A table can be useful for listing project stakeholders and their preferences. For more complex projects you might wish to break the notes section down into even more granular columns.
For example, you might also include notes on stakeholder availability or any other information that’s crucial to how and when you communicate with your stakeholders.
Types Of Communication
Regardless of how formalized your plan might be, this section allows you to really break it down and think about the ways you’ll be communicating with your stakeholders and making sure that communication is consistent, meaningful, and successful.
How To Write Your Own Project Communications Plan
1. Understand Your Parameters
A project communication plan doesn’t need to be formal, but it should at least be written down for your own reference. Consider grammar –not because you want to sound clever, but because you want to be clear and understood. Writing tools can help you manage this without taking too much of your time.With that in order, you can confidently start forming your content.
First, it helps to sit down and define the parameters of the project: project size, information about the client’s company, project deliverables, timeline, and project team.
Think about your team’s communication styles and that of your client:
- How successful have communications been so far?
- Has your client indicated any preference for communication—do they tend to reach for the phone when they have a question or are they email-centric?
- Have you met in-person or over video?
- How frequently does your team interact with you directly on a project? Do they prefer written context over meetings?
Once you have an understanding of the team and clients you’re working with, you can apply this to a communication action plan.
2. Define Your Goals And Stakeholders
List your project deliverables and the key stakeholders for the project. Then, add your project goals to this list: think about what successful project communication is, not just to your client, but to your team as well. This list will guide communication-related decisions.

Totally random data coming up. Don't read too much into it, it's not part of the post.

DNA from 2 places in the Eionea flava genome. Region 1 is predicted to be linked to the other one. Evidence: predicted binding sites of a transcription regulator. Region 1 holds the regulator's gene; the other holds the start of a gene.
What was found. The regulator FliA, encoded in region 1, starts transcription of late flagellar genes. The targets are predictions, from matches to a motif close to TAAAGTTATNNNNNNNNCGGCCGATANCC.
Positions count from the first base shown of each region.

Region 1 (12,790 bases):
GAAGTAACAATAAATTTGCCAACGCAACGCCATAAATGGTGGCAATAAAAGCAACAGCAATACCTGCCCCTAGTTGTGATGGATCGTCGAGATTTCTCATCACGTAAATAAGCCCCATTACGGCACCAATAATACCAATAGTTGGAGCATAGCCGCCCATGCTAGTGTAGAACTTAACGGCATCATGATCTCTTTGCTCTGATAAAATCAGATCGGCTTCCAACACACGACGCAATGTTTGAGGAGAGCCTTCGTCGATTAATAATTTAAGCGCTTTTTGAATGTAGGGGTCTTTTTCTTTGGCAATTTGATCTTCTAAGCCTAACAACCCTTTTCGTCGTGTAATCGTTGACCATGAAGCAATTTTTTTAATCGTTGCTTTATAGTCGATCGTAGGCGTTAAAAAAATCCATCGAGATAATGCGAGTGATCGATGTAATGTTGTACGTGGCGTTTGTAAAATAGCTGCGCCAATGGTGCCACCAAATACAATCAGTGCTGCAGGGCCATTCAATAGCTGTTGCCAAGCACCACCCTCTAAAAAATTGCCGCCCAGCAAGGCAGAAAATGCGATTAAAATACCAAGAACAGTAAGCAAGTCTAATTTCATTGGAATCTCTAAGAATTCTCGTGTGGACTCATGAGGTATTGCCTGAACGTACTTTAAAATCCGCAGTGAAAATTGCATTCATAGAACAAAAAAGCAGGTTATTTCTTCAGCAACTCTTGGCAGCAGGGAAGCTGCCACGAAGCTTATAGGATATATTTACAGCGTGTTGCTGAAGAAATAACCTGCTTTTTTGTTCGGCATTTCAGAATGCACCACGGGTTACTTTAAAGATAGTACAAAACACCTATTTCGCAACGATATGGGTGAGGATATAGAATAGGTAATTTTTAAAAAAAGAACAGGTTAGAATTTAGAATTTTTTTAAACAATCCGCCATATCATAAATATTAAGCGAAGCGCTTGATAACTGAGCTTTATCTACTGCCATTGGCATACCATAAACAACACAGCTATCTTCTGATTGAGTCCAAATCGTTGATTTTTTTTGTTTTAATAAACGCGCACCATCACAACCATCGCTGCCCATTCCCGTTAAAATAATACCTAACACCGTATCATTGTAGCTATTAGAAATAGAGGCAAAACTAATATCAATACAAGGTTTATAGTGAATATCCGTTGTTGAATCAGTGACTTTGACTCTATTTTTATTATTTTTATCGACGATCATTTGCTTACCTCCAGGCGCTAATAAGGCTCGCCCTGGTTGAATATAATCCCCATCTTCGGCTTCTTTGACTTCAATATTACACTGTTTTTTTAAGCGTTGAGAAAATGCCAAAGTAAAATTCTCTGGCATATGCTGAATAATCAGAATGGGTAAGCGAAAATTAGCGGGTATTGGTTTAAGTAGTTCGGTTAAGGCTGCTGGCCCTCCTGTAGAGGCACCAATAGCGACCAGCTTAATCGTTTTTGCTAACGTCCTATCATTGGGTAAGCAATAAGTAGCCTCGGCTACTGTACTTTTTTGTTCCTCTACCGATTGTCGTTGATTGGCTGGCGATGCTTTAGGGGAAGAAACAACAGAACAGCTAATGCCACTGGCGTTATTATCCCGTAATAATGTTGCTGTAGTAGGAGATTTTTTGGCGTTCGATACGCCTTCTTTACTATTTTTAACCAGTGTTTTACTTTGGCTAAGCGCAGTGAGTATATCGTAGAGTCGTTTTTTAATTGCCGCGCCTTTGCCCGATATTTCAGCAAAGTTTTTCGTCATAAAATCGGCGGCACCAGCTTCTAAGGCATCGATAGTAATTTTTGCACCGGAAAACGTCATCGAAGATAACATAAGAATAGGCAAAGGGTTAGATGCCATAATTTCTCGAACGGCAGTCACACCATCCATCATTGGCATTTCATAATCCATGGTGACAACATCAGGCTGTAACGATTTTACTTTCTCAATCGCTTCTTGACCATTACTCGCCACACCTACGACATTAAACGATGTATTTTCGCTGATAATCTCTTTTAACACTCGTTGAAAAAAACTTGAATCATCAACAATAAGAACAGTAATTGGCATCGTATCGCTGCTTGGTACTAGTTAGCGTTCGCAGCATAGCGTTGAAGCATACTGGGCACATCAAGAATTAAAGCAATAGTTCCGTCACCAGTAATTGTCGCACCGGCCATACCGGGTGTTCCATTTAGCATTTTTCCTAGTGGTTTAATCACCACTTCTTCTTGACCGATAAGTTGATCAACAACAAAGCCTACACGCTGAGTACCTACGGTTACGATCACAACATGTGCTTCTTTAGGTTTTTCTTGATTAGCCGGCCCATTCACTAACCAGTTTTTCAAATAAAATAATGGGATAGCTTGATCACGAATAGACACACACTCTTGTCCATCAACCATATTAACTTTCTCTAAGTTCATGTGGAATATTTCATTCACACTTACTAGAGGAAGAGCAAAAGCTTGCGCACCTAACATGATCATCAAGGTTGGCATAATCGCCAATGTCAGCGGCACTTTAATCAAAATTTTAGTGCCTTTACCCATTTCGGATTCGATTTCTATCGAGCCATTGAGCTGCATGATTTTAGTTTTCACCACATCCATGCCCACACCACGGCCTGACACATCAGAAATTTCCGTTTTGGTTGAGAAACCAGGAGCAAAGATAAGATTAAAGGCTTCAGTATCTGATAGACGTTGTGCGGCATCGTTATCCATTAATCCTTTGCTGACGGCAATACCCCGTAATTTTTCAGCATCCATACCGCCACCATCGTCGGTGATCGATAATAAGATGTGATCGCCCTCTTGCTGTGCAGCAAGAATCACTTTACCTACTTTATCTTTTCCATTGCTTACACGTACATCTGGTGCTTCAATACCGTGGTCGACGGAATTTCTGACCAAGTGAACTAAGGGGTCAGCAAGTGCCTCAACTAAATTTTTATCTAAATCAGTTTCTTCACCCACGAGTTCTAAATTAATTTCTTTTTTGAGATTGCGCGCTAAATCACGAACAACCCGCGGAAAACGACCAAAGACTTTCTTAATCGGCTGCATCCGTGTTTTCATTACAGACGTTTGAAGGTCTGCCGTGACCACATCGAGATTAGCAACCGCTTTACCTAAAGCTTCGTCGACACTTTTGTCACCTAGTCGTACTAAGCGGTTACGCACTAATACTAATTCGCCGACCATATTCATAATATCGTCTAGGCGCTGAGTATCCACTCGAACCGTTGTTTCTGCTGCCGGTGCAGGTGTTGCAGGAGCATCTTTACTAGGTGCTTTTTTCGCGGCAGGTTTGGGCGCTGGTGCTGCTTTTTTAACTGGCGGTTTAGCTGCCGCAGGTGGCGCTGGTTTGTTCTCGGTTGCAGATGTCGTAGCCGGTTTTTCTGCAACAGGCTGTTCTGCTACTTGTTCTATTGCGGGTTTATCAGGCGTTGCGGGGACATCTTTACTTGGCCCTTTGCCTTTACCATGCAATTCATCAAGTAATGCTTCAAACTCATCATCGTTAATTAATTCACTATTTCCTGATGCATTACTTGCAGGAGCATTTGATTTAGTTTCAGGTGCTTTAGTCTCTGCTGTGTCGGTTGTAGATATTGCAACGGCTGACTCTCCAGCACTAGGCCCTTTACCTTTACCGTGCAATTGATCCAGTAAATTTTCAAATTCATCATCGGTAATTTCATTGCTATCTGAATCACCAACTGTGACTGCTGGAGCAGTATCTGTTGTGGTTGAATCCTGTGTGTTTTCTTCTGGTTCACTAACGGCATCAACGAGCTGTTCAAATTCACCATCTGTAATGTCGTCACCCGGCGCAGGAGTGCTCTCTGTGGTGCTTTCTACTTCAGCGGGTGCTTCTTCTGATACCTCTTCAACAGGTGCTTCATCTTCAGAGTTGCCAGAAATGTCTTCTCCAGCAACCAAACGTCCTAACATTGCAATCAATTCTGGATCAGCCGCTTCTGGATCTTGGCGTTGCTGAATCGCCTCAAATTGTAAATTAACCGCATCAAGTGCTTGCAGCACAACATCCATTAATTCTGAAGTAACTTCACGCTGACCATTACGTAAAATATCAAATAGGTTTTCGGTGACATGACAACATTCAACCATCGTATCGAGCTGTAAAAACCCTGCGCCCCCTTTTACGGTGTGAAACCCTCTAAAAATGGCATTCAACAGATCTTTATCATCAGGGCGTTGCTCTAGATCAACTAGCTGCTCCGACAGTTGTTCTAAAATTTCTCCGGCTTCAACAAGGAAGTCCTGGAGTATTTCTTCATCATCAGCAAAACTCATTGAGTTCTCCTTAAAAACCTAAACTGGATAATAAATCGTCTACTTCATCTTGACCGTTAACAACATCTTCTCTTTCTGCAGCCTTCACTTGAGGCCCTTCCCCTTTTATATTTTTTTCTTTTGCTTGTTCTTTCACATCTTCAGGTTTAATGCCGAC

3. Make A Communication Plan
Now, it’s time to actually make the plan. Define your approach to the communications you’ll have throughout your project. Knowing the goals of your project, consider how frequently you’ll communicate with your client stakeholders, how you’ll do so, and what those communications will include.
You might decide to use multiple approaches, like weekly phone check-ins to update on timeline and budget progress, along with daily emails for on-the-fly questions and less frequent in-person meetings to present major project milestones.
Whatever you decide, keep your parameters and goals in mind—these should help you identify what types of communication will be most beneficial to your project and how detailed or thorough your communications will need to be.
10 Useful Project Communication Tools
As you think through your project communication plan, consider whether you’re using—or could make use of—communication software. Here are 10 examples of communication software that you, your teams, and your clients can use to stay in sync:
- monday.com - Best communication tool for project management
- Volley - Best free video messaging software
- TeamGantt - Best external communication tool
- ProWorkflow - Best for email and project communication integration
- Teamwork - Best marketing communication tool
- Nutcache - Best for internal team communications
- Pastel - Best communication tool for website and UX design
- Gain - Best communication tool for social media content
- Hive - Best communication tool for completing project work
- Ryver - Best communication tool for remote teams
How To Use A Project Communication Plan
1. Share It With Your Team
Sharing the plan with your team will inform them of your communication cadence—which affects their work and delivery dates—but also gives them more context around how you’ll be communicating and with whom. Sharing this information means your team can help support you as you carry out the communication plan.
2. Stay On Track
Make sure your team knows and understands your communication plan so that your client gets consistent, meaningful information relayed to them throughout the project. Book any key project meetings as soon as you have a plan in place, and add reminders to your calendar for regular check-ins and even project emails so that you stay on track with the important items you’ve defined in your plan. If you find yourself straying from your communications plan at any point and have trouble getting back to it, reconsider the approach you’ve defined:
- Does it still align with your project goals?
- Have the goals—or stakeholders—changed in any way since the project started?
- Are there more effective ways to communicate project information at this point?
Communication Plan = Success
Having a project communication plan gives you the tools to communicate effectively and notice red flags as soon as they occur. A plan can also allow you to re-evaluate your approach and your client’s needs if needed, and determine whether communication through other methods may be more effective. Regardless of how formal or informal your project communication plan might be, it can be the difference between a highly successful, efficient project, and a project that is merely skating by without a solid plan in place. Think of it as another way to set and check expectations throughout a project—and a way to ensure meaningful, successful communication with ease.
What Do You Think?
How essential is a project communication plan for the success of a project? Do you think that project managers should always write a communication plan for projects, irrespective of size? Let me know your thoughts by leaving a comment!